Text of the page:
There is some evidence that elderly prisoners are receiving appropriate treatment for their physical health problems and are in contact with prison doctors1,5. This contact provides an opportunity to identify and treat mental illnesses. Another way these illnesses could be identified is to make the PCT that provides services to a prison aware of the significant psychiatric morbidity among elderly prisoners.

In addition, as such prisoners have high levels of physical morbidity, they are likely to come in contact with a geriatrician. This provides another opportunity for psychiatric morbidity to be identified. These approaches would also be consistent with Standard 7 of the National Service Framework for Older People8. However, both the primary care and secondary care general medical systems may need support (including advice on treatment and management) from more specialist psychiatric services within secondary care settings or even at a tertiary care level.

Improvements for the future

Efforts should be made to identify cases of psychiatric morbidity much earlier in the Criminal Justice System (CJS) than imprisonment (i.e. identification of psychiatric morbidity at the time of arrest and/or trial). It has been suggested that efforts to service the hidden psychiatric morbidity amongst the elderly (at whatever stage) within the CJS requires multi-agency collaboration involving the public, the CJS department, mental health services and the prison service9. Improving the awareness of the importance of recognising mental illness in elderly people within the CJS, among the police and lawyers, has also been advocated9 .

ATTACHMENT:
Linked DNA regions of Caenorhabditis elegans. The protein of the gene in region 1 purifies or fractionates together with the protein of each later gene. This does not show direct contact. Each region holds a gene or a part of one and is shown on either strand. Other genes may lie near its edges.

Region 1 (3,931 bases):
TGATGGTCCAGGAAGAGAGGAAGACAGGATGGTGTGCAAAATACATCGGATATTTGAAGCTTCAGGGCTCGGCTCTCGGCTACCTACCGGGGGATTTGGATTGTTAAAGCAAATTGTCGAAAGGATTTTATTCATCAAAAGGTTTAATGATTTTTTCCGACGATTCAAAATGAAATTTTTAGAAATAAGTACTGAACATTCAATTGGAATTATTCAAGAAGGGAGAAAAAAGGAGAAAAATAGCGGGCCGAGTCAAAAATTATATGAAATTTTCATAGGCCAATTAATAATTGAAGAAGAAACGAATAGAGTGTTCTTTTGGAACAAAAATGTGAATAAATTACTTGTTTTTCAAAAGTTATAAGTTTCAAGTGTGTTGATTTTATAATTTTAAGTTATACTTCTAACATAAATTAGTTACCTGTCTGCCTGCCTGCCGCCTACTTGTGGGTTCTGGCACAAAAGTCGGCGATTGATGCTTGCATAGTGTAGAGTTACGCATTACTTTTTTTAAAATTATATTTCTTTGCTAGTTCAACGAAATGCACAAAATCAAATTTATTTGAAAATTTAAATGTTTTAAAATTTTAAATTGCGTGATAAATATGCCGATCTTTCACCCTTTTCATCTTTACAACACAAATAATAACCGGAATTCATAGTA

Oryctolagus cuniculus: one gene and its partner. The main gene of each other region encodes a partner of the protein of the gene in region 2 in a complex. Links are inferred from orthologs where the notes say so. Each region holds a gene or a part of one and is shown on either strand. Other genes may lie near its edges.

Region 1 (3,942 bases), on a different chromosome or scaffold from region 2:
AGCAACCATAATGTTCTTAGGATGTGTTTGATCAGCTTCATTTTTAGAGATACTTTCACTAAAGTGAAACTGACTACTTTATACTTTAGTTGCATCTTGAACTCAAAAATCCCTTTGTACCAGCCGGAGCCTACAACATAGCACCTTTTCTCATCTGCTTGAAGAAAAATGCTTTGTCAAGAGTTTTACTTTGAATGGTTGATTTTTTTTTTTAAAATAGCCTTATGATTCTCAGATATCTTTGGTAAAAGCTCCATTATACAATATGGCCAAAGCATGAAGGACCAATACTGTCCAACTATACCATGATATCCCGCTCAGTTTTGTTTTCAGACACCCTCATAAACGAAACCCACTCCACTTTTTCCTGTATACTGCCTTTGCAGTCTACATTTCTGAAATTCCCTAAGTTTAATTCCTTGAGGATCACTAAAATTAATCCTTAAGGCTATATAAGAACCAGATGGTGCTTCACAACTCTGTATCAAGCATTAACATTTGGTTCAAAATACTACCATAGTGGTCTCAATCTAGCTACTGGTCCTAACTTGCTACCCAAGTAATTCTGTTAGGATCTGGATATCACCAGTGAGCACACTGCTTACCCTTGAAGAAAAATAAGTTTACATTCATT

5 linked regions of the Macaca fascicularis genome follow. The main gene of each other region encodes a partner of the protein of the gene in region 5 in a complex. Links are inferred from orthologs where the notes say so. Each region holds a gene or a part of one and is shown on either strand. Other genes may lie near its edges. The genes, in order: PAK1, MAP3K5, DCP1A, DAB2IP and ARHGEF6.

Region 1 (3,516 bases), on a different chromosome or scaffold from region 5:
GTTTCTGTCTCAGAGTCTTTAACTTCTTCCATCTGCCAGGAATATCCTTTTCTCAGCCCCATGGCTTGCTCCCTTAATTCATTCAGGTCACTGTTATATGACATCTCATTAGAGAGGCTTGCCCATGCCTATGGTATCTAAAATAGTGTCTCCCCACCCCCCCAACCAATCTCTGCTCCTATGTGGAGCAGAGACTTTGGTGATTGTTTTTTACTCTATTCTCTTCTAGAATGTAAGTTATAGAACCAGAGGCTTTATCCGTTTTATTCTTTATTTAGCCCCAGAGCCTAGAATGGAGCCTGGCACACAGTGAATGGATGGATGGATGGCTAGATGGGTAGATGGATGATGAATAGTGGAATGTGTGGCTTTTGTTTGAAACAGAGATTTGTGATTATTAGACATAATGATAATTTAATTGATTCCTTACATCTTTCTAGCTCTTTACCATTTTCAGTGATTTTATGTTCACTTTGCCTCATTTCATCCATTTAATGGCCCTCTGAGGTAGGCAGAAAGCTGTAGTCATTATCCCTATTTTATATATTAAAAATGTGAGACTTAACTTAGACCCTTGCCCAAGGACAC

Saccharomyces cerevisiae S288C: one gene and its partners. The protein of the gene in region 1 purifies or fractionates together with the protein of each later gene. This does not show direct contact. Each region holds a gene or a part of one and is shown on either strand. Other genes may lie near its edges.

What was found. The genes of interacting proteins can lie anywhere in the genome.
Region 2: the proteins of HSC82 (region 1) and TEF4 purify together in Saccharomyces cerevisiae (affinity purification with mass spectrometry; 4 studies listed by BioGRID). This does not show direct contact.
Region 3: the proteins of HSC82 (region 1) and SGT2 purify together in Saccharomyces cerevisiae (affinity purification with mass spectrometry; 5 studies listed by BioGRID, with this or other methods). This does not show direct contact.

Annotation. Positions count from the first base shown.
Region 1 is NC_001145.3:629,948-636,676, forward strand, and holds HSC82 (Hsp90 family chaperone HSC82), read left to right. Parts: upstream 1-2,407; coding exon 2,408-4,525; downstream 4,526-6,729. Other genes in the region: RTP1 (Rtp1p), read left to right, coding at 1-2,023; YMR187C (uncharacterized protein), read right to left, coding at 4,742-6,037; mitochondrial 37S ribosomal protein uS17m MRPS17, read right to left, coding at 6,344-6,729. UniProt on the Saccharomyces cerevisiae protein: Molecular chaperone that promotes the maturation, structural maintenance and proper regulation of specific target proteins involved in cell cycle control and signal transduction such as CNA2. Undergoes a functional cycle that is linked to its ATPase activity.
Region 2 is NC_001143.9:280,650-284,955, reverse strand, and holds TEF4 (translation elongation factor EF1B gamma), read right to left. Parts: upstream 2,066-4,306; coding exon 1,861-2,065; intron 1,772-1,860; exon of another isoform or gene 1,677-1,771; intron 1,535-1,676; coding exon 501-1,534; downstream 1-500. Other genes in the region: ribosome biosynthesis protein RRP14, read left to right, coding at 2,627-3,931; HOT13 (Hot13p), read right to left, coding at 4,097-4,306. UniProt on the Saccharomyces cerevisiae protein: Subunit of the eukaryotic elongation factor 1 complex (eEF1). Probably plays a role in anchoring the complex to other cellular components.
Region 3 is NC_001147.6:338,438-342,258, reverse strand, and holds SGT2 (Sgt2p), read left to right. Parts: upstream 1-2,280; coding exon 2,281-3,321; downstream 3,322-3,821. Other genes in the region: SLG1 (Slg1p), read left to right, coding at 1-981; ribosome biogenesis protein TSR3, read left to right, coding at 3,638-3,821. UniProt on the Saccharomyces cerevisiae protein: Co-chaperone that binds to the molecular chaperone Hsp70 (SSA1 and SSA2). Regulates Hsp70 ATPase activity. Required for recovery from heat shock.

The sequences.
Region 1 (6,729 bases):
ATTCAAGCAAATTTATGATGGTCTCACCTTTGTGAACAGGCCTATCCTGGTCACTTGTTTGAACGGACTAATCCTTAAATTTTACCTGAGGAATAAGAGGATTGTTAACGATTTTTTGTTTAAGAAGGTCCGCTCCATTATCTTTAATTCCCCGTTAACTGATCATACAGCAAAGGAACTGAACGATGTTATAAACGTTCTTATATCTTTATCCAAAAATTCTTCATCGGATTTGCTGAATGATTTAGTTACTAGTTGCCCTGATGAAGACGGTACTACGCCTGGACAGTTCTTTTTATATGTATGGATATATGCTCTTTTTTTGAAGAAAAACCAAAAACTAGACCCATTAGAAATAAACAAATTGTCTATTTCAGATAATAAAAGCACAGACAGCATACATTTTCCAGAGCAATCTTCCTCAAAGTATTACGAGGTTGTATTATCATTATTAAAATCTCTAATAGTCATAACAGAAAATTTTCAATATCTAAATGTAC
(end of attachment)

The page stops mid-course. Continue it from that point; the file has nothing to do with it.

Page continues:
As well as these measures, it has been proposed that a court diversion scheme would be a useful interface between the judicial system and mental health services9. In a court diversion scheme, individuals with suspected mental illnesses are assessed before the trial (often on court premises) to see if they can be diverted to receive treatment in the mental health system.

As elderly prisoners with psychiatric illnesses fall between prison, forensic psychiatry and old age psychiatry services, it has been suggested that there should be an integrated approach between these groups10. This is because alone, these three groups may be ill equipped to manage this group of patients. This integrated approach should include joint training initiatives and development of specialist old age psychiatry liaison services to prisons and forensic psychiatric units10.

Regional forensic psychiatric services may also be helpful in offering advice, but they may be reluctant to admit elderly patients into their units because their wards may not be suitable for frail, physically ill and vulnerable elderly11,12. This may result in elderly mentally ill prisoners remaining in the prison system11.